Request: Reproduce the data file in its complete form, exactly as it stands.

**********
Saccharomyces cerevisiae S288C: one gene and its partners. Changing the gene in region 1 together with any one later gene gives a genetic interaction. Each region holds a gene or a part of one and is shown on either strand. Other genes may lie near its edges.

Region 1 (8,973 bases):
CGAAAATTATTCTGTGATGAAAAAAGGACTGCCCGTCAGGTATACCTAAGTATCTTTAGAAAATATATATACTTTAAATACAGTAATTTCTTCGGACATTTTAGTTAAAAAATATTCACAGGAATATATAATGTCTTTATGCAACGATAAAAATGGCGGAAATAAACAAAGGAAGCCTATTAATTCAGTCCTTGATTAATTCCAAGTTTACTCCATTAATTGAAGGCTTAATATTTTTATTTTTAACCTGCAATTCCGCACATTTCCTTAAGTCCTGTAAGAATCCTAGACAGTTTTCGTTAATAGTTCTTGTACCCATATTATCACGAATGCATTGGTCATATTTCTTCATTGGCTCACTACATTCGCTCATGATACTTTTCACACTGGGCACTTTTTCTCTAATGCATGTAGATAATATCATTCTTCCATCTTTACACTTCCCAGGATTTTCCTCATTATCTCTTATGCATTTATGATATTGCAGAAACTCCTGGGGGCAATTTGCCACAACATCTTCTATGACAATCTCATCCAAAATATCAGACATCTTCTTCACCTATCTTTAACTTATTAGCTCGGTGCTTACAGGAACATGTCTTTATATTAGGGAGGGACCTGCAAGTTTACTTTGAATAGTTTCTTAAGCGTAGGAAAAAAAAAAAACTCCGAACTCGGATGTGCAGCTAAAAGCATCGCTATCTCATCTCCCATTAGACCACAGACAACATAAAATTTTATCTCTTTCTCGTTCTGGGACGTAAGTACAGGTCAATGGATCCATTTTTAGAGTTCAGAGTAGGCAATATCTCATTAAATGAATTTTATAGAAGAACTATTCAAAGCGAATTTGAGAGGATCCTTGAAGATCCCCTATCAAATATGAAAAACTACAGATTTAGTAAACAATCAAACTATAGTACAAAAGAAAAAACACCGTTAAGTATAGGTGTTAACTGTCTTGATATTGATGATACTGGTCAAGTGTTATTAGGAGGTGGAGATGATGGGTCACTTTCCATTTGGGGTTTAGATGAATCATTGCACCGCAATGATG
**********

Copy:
Saccharomyces cerevisiae S288C: one gene and its partners. Changing the gene in region 1 together with any one later gene gives a genetic interaction. Each region holds a gene or a part of one and is shown on either strand. Other genes may lie near its edges.

Region 1 (8,973 bases):
CGAAAATTATTCTGTGATGAAAAAAGGACTGCCCGTCAGGTATACCTAAGTATCTTTAGAAAATATATATACTTTAAATACAGTAATTTCTTCGGACATTTTAGTTAAAAAATATTCACAGGAATATATAATGTCTTTATGCAACGATAAAAATGGCGGAAATAAACAAAGGAAGCCTATTAATTCAGTCCTTGATTAATTCCAAGTTTACTCCATTAATTGAAGGCTTAATATTTTTATTTTTAACCTGCAATTCCGCACATTTCCTTAAGTCCTGTAAGAATCCTAGACAGTTTTCGTTAATAGTTCTTGTACCCATATTATCACGAATGCATTGGTCATATTTCTTCATTGGCTCACTACATTCGCTCATGATACTTTTCACACTGGGCACTTTTTCTCTAATGCATGTAGATAATATCATTCTTCCATCTTTACACTTCCCAGGATTTTCCTCATTATCTCTTATGCATTTATGATATTGCAGAAACTCCTGGGGGCAATTTGCCACAACATCTTCTATGACAATCTCATCCAAAATATCAGACATCTTCTTCACCTATCTTTAACTTATTAGCTCGGTGCTTACAGGAACATGTCTTTATATTAGGGAGGGACCTGCAAGTTTACTTTGAATAGTTTCTTAAGCGTAGGAAAAAAAAAAAACTCCGAACTCGGATGTGCAGCTAAAAGCATCGCTATCTCATCTCCCATTAGACCACAGACAACATAAAATTTTATCTCTTTCTCGTTCTGGGACGTAAGTACAGGTCAATGGATCCATTTTTAGAGTTCAGAGTAGGCAATATCTCATTAAATGAATTTTATAGAAGAACTATTCAAAGCGAATTTGAGAGGATCCTTGAAGATCCCCTATCAAATATGAAAAACTACAGATTTAGTAAACAATCAAACTATAGTACAAAAGAAAAAACACCGTTAAGTATAGGTGTTAACTGTCTTGATATTGATGATACTGGTCAAGTGTTATTAGGAGGTGGAGATGATGGGTCACTTTCCATTTGGGGTTTAGATGAATCATTGCACCGCAATGATG